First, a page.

Five things to see in Bologna

Five things to see in BolognaBologna, with its chaotic look is a mix of cultures, styles, curiosities and flavours. It is difficult to choose only five unmissable things to see, but with the help of previous guests of the Hotel Maggiore, we selected five places to see at the heart of Bologna.

  1. THE MOST ROMANTIC VIEW OF BOLOGNA: SAN MICHELE IN BOSCO
    It is a perfect stop-over for the first visit of the city and strangely, it is a parking. In fact, from the parking of the San Michele in Bosco Church, you can enjoy the most romantic view of the city as it includes in one thrilled breath a panorama going from the old towers to the outlines of the seventeenth century domes to the more recent buildings of the Fiera District and the Unipol Tower.

  2. MUSEUM OF THE HISTORY OF BOLOGNA
    This recent eye-catching and well-finished museum can transmit the enthusiasm for the Emilian industriousness, starting from the Etruscan world until the beginning of the twentieth century.
    The museum, set in an ancient building, is intriguing and it piques the curiosity of everyone who visits it with the city's rich history from the age of communes until today.
    The recreation of Bologna’s canals is evocative and unmissable.

  3. PIAZZA MAGGIORE, SAN PETRONIO, PIAZZA NETTUNO AND PALAZZO RE ENZO
    Being these two square very close, we decided to group them in one unmissable point of interest.
    From the Fountain of Neptune, work of the Fleming Jean Boulogne, focused on stilling the waves with a gesture, the look gazes on the crenelated outline of Palazzo Re Enzo, whose name comes from Frederick II’s son, who was made prisoner in 1249 during the Battle of Fossalta and kept until his death.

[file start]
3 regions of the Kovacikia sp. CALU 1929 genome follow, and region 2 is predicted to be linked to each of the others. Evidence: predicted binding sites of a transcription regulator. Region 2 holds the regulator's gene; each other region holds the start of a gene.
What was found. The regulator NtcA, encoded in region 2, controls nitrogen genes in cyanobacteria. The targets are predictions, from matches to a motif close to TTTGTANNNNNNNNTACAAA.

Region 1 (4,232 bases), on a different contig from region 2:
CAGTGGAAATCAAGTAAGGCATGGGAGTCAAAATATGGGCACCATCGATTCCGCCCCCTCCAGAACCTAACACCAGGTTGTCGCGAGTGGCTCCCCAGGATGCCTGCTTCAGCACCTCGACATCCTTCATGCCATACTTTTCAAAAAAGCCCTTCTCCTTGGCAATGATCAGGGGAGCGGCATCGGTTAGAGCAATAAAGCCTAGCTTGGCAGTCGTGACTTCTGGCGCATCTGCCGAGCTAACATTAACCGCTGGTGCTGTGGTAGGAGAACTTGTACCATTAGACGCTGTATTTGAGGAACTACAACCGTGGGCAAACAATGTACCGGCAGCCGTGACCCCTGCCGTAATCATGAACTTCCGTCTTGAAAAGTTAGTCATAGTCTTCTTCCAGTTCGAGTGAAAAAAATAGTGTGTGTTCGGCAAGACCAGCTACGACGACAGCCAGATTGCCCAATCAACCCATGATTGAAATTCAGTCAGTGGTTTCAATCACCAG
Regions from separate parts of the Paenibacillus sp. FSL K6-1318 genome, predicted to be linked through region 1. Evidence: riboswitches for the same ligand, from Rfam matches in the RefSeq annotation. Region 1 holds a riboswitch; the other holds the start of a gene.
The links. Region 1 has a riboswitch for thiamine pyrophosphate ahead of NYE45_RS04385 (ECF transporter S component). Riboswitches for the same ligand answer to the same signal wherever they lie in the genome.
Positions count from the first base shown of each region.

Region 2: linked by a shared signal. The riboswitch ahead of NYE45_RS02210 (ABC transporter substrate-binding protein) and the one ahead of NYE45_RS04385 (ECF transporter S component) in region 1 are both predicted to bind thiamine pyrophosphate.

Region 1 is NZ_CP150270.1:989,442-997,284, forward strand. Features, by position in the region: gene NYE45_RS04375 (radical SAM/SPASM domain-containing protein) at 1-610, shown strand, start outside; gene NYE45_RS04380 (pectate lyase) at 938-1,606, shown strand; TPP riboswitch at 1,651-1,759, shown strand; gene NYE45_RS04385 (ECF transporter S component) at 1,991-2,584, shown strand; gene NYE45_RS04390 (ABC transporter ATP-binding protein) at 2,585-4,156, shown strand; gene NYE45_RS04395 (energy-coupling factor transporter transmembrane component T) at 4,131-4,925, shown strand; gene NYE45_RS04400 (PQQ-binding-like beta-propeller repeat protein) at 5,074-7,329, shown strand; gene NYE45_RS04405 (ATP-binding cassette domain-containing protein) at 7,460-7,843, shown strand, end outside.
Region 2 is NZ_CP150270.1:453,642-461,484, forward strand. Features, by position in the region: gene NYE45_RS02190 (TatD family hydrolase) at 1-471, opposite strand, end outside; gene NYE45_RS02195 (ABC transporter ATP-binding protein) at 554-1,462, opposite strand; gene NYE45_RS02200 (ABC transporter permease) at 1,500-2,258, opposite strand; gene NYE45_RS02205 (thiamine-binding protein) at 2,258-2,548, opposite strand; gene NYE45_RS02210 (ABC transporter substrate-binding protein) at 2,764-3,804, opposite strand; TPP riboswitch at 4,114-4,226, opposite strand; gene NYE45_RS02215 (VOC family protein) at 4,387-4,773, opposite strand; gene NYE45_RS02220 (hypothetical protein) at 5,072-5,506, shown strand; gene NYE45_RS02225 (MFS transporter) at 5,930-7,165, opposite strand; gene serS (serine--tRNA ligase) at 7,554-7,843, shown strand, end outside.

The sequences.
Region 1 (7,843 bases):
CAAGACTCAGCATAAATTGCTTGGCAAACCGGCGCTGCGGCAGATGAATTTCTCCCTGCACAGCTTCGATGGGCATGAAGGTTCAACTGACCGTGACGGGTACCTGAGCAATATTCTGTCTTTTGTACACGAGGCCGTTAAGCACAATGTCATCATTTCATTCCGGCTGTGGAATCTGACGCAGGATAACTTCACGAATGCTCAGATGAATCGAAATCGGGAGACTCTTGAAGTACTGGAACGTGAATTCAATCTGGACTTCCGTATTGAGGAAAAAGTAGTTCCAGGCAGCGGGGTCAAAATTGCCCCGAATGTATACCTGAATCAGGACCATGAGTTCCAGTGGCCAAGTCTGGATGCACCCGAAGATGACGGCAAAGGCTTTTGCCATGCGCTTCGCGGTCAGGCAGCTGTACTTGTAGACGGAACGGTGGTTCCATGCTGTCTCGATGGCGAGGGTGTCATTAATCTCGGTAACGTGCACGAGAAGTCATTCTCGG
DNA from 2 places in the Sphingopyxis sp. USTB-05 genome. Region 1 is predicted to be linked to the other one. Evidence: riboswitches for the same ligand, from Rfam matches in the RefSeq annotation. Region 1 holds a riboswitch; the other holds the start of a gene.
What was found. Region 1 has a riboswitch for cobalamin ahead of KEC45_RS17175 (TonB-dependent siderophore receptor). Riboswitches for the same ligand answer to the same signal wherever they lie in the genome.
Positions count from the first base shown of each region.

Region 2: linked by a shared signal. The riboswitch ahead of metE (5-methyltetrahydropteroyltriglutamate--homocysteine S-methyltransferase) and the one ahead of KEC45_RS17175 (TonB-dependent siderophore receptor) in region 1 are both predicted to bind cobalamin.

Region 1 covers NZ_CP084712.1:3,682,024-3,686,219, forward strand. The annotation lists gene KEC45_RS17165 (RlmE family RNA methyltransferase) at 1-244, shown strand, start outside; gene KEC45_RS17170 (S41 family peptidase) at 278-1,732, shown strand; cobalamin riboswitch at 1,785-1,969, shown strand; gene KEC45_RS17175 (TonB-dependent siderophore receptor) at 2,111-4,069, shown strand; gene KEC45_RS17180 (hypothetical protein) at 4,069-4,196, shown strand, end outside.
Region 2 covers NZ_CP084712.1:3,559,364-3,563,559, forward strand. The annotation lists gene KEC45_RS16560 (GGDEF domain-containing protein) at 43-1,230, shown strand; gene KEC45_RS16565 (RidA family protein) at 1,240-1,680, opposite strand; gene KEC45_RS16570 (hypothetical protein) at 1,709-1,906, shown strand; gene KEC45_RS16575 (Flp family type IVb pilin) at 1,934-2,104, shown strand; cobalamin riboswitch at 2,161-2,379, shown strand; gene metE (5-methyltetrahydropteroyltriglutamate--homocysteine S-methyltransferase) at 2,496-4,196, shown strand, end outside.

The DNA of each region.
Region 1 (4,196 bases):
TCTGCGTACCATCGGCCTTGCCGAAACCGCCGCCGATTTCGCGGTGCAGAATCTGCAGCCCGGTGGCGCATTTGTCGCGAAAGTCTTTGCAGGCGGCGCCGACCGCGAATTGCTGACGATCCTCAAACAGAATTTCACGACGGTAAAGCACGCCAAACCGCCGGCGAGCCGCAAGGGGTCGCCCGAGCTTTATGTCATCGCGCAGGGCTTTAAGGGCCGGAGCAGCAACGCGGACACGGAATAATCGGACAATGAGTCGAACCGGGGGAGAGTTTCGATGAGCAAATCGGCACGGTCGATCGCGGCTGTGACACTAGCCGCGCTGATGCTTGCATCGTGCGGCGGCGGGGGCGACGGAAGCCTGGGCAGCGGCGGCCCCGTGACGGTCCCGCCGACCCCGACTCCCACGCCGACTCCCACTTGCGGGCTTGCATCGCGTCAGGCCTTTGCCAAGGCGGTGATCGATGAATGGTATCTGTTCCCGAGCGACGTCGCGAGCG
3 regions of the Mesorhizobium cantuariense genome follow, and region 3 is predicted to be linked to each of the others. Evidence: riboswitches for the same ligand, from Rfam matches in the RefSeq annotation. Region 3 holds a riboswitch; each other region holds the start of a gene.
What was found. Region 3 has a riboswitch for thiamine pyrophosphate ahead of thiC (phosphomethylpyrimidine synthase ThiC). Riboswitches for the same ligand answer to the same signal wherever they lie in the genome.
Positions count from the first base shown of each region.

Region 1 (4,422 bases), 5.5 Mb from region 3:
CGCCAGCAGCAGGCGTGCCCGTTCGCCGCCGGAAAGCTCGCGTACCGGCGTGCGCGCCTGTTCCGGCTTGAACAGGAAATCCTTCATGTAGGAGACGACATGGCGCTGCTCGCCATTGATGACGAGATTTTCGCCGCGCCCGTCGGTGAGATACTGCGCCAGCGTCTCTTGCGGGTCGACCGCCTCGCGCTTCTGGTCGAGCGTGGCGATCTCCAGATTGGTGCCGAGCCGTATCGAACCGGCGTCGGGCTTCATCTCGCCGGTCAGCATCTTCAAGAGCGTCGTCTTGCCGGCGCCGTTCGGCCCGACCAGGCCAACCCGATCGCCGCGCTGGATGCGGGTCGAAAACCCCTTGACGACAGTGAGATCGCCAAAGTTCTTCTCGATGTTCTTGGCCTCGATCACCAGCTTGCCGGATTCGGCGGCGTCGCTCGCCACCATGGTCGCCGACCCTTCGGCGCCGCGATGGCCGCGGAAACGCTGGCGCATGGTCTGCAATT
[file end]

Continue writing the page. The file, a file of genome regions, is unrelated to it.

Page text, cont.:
A few steps away you 'll reach Piazza Maggiore. The square is overlooked by the unfinished façade of the Basilica of San Petronio, whose base is embellished by precious white and pink marbles.
    Inside, in the left aisle, the papal astronomer Giandomenico Cassini in 1655 enlarged the meridian line, designed a century earlier by the Dominican Danti, and adapted it to the size of the building that was definitively completed.
    It is the longest meridian line of the world.

  4. COMPIANTO SU CRISTO MORTO
    At the heart of the so-called ”Quadrilatero”, there is the church Santa Maria della Vita. In the chapel at the right of the altar there is the most incredible masterpiece of Niccolò dell’Arca: the Compianto su Cristo Morto.
    On the lifeless body of Christ laying on the ground the terracotta figures seem to hurry, expressing in sculpture, with an original expressiveness, all the grief, the misery and the confusion that Death creates on the faces of those who remain.

  5. THE CANALE DELLE MOLINE
    Bologna has a secret: for centuries this town has been a small Venice, wet by canals that have always been employed for domestic or industrial use and as a drainage system.
    In Via delle Moline there is a window where it is possible to see the canal, that underneath still runs through the city.
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